Complex Closing on Foreclosure

8 Replies

I recently won an auction on a popular foreclosure auction website.  The house that I won sits on two lots.  The majority of the house is on the primary lot but the attached garage and part of the basement extend into the additional lot.  The original owner of the house and two lots is deceased.

During the closing process it was discovered that the bank only foreclosed on one of the two lots so the other lot is still in the name of the deceased owner.  The bank asked me if I would be willing to close on the one lot and try to work something out with the owner of the other lot.  I told them that I would close on the property with a price reduction and that the closing would have to be contingent on me being able to purchase the other lot from the owner.  

They have come back to me and said that they will accept the price reduction but can't make the sale contingent on me purchasing the other lot.  The bank said that they would accept a further price reduction in order for me to purchase the house with only one of the lots.  The other option that I have is to cancel the contract and the bank will refund my earnest money deposit and they will go through the foreclosure process again to include both of the lots.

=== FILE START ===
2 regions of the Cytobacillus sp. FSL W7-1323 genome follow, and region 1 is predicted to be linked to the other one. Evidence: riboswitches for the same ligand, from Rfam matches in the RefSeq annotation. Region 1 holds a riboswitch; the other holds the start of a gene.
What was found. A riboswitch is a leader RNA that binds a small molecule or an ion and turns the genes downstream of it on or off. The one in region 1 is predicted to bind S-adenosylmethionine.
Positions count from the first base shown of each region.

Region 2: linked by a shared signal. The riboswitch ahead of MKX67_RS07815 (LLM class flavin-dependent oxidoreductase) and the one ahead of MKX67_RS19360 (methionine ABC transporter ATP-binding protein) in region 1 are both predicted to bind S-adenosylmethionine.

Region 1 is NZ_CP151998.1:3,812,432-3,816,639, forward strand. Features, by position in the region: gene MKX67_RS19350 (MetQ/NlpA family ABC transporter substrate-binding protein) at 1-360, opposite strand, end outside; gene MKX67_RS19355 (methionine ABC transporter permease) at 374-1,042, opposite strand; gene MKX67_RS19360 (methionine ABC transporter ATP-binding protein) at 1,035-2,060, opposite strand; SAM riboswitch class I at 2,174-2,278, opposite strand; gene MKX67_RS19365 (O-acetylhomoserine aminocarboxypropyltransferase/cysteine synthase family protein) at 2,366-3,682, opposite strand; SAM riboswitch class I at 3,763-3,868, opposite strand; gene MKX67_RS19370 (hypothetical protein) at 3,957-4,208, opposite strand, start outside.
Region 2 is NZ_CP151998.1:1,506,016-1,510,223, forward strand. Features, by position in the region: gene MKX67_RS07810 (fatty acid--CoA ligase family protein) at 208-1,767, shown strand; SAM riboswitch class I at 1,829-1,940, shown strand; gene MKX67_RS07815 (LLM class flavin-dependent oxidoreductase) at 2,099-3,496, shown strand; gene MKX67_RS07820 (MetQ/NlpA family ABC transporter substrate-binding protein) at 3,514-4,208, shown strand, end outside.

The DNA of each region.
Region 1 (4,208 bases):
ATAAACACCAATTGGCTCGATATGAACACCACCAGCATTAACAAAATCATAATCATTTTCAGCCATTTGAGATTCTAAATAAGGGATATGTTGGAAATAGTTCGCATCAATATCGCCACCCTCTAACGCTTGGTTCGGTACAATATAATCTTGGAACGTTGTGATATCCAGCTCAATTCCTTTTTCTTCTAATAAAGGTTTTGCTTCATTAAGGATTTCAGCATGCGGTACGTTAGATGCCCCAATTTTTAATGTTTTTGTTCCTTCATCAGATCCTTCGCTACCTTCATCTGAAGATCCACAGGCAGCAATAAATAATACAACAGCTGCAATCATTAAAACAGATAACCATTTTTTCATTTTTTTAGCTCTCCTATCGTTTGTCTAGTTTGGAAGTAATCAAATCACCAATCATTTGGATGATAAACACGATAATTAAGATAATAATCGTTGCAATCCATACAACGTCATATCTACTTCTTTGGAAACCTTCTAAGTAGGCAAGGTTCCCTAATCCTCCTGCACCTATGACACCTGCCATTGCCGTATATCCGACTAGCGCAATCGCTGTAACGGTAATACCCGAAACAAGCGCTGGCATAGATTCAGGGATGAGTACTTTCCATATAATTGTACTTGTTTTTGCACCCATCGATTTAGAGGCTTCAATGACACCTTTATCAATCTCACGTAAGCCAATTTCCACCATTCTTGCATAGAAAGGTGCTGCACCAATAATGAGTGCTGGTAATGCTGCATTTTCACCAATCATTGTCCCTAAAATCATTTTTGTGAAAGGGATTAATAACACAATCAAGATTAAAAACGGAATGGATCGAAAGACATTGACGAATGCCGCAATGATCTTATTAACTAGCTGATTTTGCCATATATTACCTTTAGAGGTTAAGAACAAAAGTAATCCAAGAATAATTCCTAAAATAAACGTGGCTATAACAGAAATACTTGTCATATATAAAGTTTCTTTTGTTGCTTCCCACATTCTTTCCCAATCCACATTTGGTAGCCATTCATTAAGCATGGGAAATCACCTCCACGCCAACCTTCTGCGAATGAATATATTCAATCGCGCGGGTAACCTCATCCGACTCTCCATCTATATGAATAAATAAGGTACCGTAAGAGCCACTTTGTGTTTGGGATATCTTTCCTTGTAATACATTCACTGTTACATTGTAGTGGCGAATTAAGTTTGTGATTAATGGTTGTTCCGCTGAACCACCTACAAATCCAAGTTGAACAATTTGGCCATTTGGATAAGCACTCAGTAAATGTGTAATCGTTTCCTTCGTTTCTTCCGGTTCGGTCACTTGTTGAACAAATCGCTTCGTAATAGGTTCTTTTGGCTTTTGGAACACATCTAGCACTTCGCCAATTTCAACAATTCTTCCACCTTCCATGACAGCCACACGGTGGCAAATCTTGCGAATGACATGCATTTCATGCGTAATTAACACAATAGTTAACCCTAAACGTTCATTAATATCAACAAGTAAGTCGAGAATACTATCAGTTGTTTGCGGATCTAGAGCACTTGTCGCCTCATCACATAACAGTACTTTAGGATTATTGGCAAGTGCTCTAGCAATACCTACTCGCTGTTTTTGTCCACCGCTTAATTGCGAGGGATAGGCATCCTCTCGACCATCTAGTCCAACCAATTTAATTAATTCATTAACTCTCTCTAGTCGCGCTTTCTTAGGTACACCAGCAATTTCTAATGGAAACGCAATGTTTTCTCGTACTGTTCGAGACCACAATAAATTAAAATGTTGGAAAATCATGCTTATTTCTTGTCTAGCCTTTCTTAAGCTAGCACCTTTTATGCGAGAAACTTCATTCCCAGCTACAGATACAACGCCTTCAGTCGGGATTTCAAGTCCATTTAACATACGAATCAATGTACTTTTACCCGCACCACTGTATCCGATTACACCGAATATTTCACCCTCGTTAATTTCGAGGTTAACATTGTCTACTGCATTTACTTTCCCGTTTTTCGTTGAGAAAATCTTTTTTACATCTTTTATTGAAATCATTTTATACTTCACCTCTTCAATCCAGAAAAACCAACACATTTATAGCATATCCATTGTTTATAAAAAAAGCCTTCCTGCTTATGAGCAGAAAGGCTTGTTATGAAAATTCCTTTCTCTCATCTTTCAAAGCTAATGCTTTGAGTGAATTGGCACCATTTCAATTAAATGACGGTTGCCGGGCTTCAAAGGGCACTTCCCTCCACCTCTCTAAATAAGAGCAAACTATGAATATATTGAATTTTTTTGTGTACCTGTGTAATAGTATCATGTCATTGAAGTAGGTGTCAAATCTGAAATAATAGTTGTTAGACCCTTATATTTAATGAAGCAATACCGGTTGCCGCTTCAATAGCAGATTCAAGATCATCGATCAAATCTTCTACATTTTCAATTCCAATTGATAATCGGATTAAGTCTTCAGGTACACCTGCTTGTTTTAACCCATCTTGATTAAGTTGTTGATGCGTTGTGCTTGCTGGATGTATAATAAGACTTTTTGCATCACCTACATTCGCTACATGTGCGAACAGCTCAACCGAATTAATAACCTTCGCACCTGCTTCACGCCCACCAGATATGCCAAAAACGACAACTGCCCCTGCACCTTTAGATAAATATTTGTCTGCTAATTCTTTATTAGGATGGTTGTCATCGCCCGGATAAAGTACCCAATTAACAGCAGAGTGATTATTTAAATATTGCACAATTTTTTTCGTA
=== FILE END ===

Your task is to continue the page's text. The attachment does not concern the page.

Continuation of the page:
With the price reduction, this will be a very profitable deal but I am highly concerned about the possibility of the owner of the other lot not being willing to work with me on the purchase of the lot.  Has anyone ever encountered a situation like this?  Would you close on the one lot and try to work something out with the owner of the other lot or just cancel the contract?

The most important issue is whether the other lot was included in the original mtg, and just mistakenly left off the foreclosure OR was the other lot mistakenly not included in the original mtg.  Your question implied it was the former, which is good. Personally I would take the property, at the discount, With the bank assigning you Their mtg and right to foreclose, or amend the original foreclosure which would be quicker if you are in a judicial foreclosure state.  Then, file or amend the foreclosure to get the other lot.  Should be a slam dunk. 

Unless someone has opened probate, there is no one to "buy" the property from, but you can still foreclose.  If it was probated, you could try to get a QCD from the heirs, to avoid foreclosure.

Originally posted by @Wayne Brooks :

The most important issue is whether the other lot was included in the original mtg, and just mistakenly left off the foreclosure OR was the other lot mistakenly not included in the original mtg.  Your question implied it was the former, which is good. Personally I would take the property, at the discount, With the bank assigning you Their mtg and right to foreclose, or amend the original foreclosure which would be quicker if you are in a judicial foreclosure state.  Then, file or amend the foreclosure to get the other lot.  Should be a slam dunk. 

Unless someone has opened probate, there is no one to "buy" the property from, but you can still foreclose.  If it was probated, you could try to get a QCD from the heirs, to avoid foreclosure.